Classic ‘80s comedy. Tom Hanks at his best. Such a simple premise—fish out of water, ha ha—but it works so well and feels so fresh because Hanks is so likeable and warm on screen. The birth of a movie star.
Didn’t catch up with this one until later, but it deserves to be here, obviously. Even though it feels dated now, it was well ahead of its time and signaled the arrival of a real—I hate to use this word—visionary in James Cameron. When you really think about it, the fact that he made such a great movie starring a muscle head who couldn’t act and could barely speak English speaks volumes about Cameron’s talents. What I responded to in The Terminator is the same thing I responded to in The Matrix: intensity, dark themes and high stakes.
This Is Spinal Tap
The first and best of the Christopher Guest-penned “mockumentaries” that gave an entire generation lines and scenes to reference for the rest of their lives. It gets better with each viewing.
The Killing Fields
Maybe a little heavy for a 14-year old, but my parents loved this movie so much that I got to experience it early and I’m glad I did. This is the kind of movie that teaches you more about an historical event than you could ever learn from a textbook. A searing and intense movie set in Cambodia during the violent Khmer Rouge regime, The Killing Fields reminds you of the power of movies. And if your only experience of Sam Waterston is Law & Order, make this your next rental. Waterston is brilliant, as is Oscar-winner Haing S. Ngor, who will break your heart.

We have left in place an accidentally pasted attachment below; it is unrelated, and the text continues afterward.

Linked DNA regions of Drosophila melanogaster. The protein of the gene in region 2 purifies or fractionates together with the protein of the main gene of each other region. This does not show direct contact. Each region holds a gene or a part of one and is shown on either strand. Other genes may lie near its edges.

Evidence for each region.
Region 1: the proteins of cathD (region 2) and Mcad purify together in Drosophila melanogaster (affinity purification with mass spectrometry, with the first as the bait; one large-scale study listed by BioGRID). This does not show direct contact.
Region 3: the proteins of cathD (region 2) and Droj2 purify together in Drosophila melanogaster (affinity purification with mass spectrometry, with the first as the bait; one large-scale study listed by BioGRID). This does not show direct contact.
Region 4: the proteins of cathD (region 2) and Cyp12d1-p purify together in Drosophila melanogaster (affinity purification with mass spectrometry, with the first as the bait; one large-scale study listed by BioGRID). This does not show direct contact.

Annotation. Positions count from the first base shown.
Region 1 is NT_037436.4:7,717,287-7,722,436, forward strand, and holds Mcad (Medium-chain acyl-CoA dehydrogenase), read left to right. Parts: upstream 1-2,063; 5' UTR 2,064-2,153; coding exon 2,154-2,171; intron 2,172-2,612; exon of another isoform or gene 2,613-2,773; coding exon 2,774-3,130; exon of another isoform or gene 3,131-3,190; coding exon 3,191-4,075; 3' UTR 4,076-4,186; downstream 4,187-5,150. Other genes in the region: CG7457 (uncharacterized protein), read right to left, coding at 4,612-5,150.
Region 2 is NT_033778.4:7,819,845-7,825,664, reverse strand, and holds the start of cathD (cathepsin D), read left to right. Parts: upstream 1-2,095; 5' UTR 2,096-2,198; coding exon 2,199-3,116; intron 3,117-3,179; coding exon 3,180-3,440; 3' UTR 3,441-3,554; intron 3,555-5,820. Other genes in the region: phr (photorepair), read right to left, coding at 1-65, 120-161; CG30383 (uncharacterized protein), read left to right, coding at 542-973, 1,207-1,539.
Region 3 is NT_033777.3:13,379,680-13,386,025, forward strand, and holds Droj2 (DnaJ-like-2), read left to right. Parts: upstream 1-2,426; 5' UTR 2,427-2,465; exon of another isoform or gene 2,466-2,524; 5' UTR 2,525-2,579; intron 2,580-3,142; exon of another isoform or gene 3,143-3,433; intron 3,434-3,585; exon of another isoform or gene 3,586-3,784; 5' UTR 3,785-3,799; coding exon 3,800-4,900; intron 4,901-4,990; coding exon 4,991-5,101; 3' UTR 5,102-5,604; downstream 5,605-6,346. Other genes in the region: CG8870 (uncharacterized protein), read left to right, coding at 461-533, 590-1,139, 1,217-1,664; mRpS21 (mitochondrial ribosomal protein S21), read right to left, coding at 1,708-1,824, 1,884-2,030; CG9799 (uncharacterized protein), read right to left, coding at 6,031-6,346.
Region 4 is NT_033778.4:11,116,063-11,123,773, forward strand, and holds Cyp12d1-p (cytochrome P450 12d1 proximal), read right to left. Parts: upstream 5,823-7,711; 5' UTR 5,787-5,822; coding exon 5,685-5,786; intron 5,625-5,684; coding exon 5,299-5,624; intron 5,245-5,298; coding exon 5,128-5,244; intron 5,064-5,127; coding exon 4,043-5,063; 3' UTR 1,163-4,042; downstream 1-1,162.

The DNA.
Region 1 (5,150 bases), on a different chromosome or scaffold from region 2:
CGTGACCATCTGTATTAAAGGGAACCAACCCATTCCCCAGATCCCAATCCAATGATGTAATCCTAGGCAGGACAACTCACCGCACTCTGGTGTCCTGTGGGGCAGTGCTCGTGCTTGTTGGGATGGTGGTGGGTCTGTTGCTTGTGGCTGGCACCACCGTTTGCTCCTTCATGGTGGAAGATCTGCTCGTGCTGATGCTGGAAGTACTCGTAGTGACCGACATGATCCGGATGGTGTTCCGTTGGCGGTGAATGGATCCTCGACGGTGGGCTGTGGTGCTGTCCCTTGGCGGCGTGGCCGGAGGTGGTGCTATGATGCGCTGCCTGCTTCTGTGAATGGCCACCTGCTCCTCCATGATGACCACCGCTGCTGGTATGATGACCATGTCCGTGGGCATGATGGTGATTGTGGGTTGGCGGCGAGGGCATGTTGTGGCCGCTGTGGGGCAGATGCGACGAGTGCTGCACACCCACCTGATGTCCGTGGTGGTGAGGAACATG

A Soldier’s Story
It sometimes feels like I’m the only one who remembers this staggeringly powerful drama about an investigation of a soldier’s murder during World War II. Part detective story, part racial conflict drama and part thriller, A Soldier’s Story will hold you riveted. The performances, especially Oscar-nominated Adolph Caesar, Howard E. Rollins, Jr. and a young Denzel Washington are all stellar in a movie a lot of people forget was nominated for Best Picture.
The Ones That Should Have Mattered More:
All of Me
No matter how much I loved Steve Martin and Lily Tomlin individually, I hated this movie. I probably would appreciate it more now, but my initial reaction was so negative, I haven’t had the courage to go back and try it again.
Call me Grinch, but John Hughes’ first homage to my generation made me wonder what all the hoopla was about.
The Karate Kid
While I loved Ralph Macchio in The Outsiders, I just wasn’t interested in watching him learn karate and get life lessons from Pat Morita. I know, I know…I’m un-American.
A cult classic that seems to have gained in popularity, I thought it was cheesy and stupid. But maybe that was its charm.
The Ones That Might Have Mattered but I Missed:
The Cotton Club
A Passage to India
Revenge of the Nerds
Stop Making Sense
Stranger Than Paradise
Oscar winners of 1984:
Best Picture: Amadeus
Best Director: Miloš Forman – Amadeus
Best Actor: F. Murray Abraham – Amadeus
Best Actress: Sally Field – Places in the Heart
Best Supporting Actor: Haing S. Ngor – The Killing Fields
Best Supporting Actress: Peggy Ashcroft – A Passage to India